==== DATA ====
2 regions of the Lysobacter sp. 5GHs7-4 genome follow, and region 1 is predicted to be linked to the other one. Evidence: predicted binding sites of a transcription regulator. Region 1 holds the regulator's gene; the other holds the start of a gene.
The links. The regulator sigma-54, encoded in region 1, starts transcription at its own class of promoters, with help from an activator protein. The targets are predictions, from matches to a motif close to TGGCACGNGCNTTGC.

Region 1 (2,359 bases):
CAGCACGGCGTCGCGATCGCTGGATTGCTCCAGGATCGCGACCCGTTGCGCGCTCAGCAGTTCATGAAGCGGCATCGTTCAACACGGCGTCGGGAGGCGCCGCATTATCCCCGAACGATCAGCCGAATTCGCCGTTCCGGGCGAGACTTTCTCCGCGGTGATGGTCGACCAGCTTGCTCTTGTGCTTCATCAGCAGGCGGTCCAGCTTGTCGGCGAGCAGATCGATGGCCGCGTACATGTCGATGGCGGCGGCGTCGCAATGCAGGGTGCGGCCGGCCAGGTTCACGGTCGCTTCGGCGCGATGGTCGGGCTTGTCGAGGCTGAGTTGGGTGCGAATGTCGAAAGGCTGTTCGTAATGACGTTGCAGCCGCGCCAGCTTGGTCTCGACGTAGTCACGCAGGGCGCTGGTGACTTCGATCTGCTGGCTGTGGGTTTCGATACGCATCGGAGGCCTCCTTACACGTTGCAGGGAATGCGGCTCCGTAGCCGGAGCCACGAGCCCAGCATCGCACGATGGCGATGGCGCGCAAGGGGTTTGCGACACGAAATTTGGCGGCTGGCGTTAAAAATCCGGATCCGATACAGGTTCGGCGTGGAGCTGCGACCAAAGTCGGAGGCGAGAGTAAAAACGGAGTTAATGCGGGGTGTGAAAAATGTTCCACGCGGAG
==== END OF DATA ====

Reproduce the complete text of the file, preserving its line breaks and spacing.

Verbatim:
2 regions of the Lysobacter sp. 5GHs7-4 genome follow, and region 1 is predicted to be linked to the other one. Evidence: predicted binding sites of a transcription regulator. Region 1 holds the regulator's gene; the other holds the start of a gene.
The links. The regulator sigma-54, encoded in region 1, starts transcription at its own class of promoters, with help from an activator protein. The targets are predictions, from matches to a motif close to TGGCACGNGCNTTGC.

Region 1 (2,359 bases):
CAGCACGGCGTCGCGATCGCTGGATTGCTCCAGGATCGCGACCCGTTGCGCGCTCAGCAGTTCATGAAGCGGCATCGTTCAACACGGCGTCGGGAGGCGCCGCATTATCCCCGAACGATCAGCCGAATTCGCCGTTCCGGGCGAGACTTTCTCCGCGGTGATGGTCGACCAGCTTGCTCTTGTGCTTCATCAGCAGGCGGTCCAGCTTGTCGGCGAGCAGATCGATGGCCGCGTACATGTCGATGGCGGCGGCGTCGCAATGCAGGGTGCGGCCGGCCAGGTTCACGGTCGCTTCGGCGCGATGGTCGGGCTTGTCGAGGCTGAGTTGGGTGCGAATGTCGAAAGGCTGTTCGTAATGACGTTGCAGCCGCGCCAGCTTGGTCTCGACGTAGTCACGCAGGGCGCTGGTGACTTCGATCTGCTGGCTGTGGGTTTCGATACGCATCGGAGGCCTCCTTACACGTTGCAGGGAATGCGGCTCCGTAGCCGGAGCCACGAGCCCAGCATCGCACGATGGCGATGGCGCGCAAGGGGTTTGCGACACGAAATTTGGCGGCTGGCGTTAAAAATCCGGATCCGATACAGGTTCGGCGTGGAGCTGCGACCAAAGTCGGAGGCGAGAGTAAAAACGGAGTTAATGCGGGGTGTGAAAAATGTTCCACGCGGAG